Asset Quality Score
In this test, Bankrate tries to determine the impact of problem assets, such as unpaid loans, on the bank's loan loss reserves and overall capitalization.
A bank with a large number of these kinds of assets may eventually be required to use capital to absorb losses, decreasing its buffer of equity. Many of those assets are also likely to be in non-accrual status and thus aren't earning interest for the bank, resulting in depressed earnings and potentially more risk of a future failure.
On Bankrate's asset quality test, Amalgamated Bank of Chicago scored 32 out of a possible 40 points, lower than the national average of 37.49 points.
The percentage of problem assets a bank holds compared to its total assets is a widely used indicator of asset quality.As of December 31, 2017, 2.87 percent of Amalgamated Bank of Chicago's loans were noncurrent, meaning they were more than 90 days past due or were in non-accrual status. That's above the national average of 1.01 percent.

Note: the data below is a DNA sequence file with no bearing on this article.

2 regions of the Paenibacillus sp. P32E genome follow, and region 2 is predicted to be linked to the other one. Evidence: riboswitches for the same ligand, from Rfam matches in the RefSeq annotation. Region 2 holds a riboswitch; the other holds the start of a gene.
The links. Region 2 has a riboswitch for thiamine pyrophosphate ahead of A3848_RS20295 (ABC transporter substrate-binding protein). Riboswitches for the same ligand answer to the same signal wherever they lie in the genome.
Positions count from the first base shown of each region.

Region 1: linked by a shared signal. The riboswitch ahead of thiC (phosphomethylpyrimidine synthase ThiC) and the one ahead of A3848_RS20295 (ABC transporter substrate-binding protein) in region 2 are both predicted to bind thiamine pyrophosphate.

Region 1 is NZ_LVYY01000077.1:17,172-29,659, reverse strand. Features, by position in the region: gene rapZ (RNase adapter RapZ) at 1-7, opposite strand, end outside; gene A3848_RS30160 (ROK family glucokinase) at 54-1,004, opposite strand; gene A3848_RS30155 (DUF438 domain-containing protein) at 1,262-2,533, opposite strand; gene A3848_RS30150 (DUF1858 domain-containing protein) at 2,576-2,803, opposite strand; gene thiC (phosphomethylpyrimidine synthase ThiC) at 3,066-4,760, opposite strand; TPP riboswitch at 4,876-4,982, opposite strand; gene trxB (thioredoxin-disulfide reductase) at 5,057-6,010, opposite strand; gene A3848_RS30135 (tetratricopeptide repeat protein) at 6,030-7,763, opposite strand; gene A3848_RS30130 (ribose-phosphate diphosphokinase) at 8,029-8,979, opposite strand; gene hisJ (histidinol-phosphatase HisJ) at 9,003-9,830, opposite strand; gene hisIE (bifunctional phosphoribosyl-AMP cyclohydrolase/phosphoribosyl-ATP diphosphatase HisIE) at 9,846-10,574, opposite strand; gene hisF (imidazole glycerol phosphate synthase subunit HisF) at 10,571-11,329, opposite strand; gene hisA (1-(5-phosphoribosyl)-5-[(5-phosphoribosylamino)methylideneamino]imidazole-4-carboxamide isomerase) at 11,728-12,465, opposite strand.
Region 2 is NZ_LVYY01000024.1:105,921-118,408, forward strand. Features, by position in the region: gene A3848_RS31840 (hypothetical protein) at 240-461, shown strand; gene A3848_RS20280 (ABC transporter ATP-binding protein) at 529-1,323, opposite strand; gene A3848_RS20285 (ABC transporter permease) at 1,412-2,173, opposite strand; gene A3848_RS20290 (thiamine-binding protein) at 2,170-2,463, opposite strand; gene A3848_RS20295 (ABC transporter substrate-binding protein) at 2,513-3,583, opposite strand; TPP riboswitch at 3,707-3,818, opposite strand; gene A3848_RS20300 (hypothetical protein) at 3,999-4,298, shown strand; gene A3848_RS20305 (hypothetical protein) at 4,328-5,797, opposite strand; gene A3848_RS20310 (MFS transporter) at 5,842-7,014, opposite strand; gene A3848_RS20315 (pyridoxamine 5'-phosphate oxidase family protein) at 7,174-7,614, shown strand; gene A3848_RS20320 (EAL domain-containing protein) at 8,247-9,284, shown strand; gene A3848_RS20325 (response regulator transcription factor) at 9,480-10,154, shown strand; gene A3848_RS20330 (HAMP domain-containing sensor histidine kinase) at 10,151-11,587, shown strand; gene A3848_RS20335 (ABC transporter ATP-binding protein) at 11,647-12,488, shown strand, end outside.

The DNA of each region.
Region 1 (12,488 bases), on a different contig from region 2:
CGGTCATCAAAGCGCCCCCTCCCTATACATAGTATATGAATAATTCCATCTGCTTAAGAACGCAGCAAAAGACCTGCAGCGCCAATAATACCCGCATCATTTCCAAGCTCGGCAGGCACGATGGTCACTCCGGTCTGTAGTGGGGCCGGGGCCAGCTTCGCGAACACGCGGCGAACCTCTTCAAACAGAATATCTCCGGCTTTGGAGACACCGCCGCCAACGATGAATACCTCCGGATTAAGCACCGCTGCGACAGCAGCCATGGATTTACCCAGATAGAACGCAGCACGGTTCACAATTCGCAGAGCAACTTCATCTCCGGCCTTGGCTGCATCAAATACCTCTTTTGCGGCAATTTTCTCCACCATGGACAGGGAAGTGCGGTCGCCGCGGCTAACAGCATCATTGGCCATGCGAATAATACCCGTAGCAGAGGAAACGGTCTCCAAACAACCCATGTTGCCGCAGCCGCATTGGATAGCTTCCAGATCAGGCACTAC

Banks keep a reserve to handle troubled assets known as an "allowance for loan and lease losses." How large that reserve is can be a useful indicator when evaluating a bank's ability to manage troubled assets, especially when compared to the total amount of problematic loans. Unfortunately, the FDIC did not provide information on Amalgamated Bank of Chicago's loan loss allowance in its most recent filings.